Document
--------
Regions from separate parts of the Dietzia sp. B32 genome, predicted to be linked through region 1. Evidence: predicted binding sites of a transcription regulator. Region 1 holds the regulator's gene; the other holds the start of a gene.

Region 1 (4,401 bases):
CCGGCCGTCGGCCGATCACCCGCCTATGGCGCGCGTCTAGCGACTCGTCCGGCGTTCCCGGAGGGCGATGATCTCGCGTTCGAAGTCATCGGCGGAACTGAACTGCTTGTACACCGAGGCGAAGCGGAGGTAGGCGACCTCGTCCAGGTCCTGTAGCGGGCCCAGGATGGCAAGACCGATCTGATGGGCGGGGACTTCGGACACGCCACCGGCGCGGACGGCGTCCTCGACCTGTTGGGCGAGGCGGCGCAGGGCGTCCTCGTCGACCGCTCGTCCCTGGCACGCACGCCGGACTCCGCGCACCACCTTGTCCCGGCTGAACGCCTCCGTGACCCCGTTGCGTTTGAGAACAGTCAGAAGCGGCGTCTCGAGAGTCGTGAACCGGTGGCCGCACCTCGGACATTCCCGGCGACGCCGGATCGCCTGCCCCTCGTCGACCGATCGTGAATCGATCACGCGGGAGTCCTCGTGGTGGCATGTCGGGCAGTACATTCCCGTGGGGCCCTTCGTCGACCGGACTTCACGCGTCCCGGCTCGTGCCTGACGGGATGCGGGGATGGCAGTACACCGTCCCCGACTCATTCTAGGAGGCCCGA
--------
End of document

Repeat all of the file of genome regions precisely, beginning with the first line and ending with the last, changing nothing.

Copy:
Regions from separate parts of the Dietzia sp. B32 genome, predicted to be linked through region 1. Evidence: predicted binding sites of a transcription regulator. Region 1 holds the regulator's gene; the other holds the start of a gene.

Region 1 (4,401 bases):
CCGGCCGTCGGCCGATCACCCGCCTATGGCGCGCGTCTAGCGACTCGTCCGGCGTTCCCGGAGGGCGATGATCTCGCGTTCGAAGTCATCGGCGGAACTGAACTGCTTGTACACCGAGGCGAAGCGGAGGTAGGCGACCTCGTCCAGGTCCTGTAGCGGGCCCAGGATGGCAAGACCGATCTGATGGGCGGGGACTTCGGACACGCCACCGGCGCGGACGGCGTCCTCGACCTGTTGGGCGAGGCGGCGCAGGGCGTCCTCGTCGACCGCTCGTCCCTGGCACGCACGCCGGACTCCGCGCACCACCTTGTCCCGGCTGAACGCCTCCGTGACCCCGTTGCGTTTGAGAACAGTCAGAAGCGGCGTCTCGAGAGTCGTGAACCGGTGGCCGCACCTCGGACATTCCCGGCGACGCCGGATCGCCTGCCCCTCGTCGACCGATCGTGAATCGATCACGCGGGAGTCCTCGTGGTGGCATGTCGGGCAGTACATTCCCGTGGGGCCCTTCGTCGACCGGACTTCACGCGTCCCGGCTCGTGCCTGACGGGATGCGGGGATGGCAGTACACCGTCCCCGACTCATTCTAGGAGGCCCGA